UIGEA Could Be Repealed Soon

The UIGEA, or Unlawful Internet Gambling Enforcement Act, was instituted back in 2006. Originally it was supposed to protect gamblers in the US by banning the activity. It tasked financial institutions with gambling problems because they had to monitor, flag and deny any activities that were directly or indirectly related to online gambling. Banks didn’t like that because it cost them extra man power to be the watchdog, and it also threatened to impose hefty fines if they weren’t careful. Though it was supposed to get people out of the gambling trap, in the end all it did was push US gamblers to start using offshore gambling companies. The harsh reality learned by the gaming public was that if people want to gamble, they will. People started utilizing companies and fueling billions of dollars out of the US as a result.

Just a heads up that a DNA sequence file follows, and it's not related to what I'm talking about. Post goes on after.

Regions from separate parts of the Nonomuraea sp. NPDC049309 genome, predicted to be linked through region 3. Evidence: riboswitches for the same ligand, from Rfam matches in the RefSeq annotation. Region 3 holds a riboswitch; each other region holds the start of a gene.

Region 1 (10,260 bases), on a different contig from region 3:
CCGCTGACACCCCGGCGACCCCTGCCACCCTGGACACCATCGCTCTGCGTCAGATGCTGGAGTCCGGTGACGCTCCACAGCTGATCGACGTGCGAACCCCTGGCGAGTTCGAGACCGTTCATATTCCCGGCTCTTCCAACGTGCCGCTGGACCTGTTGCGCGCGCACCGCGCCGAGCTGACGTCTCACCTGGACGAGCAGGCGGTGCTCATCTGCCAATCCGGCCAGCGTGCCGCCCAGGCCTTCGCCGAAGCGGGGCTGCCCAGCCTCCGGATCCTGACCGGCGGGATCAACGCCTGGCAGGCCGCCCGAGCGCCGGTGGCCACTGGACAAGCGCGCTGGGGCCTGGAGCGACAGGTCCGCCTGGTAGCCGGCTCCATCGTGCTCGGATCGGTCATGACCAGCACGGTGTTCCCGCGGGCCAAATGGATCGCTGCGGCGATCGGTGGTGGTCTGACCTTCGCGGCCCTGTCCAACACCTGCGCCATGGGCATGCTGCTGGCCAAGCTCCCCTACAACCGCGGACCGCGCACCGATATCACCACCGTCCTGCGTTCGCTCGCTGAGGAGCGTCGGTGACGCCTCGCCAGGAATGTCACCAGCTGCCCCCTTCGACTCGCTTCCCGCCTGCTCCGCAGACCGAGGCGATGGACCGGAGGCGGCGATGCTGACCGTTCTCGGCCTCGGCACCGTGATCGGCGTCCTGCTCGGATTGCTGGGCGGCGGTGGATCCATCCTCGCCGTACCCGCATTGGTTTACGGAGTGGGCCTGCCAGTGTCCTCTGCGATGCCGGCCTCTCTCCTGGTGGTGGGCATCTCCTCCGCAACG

Five years later the US legislators realize how the UIGEA failed and are trying to find ways to either repeal it alltogether, or at minimum amend it. Representative Barney Frank has been a leader in working with new gambling law and trying to come up with the right way to police gambling, while still legalizing it. He has been instrumental in pushing the issue to the foreground of the Senate talks. His main impetus is the billions of dollars available through tax revenue. He knows that if the US continues to ban online gambling, people are going to continue to push their funds to other countries that are more than willing to accept their gambling money. Frank is trying to walk the line: he wants to legalize gambling, but regulate it in such a way that eveyrone involved is protected too. This may take some time because it is a difficult task, but it also is a high priority. There are just too many dollars at stake if the US doesn’t make this a primary issue to deal with. Only time will tell how the laws flesh out, but most likely Frank along with other representatives will find creative ways to legalize gambling as a whole, regulate it and utilize the billions in tax revenue available through the hobby.

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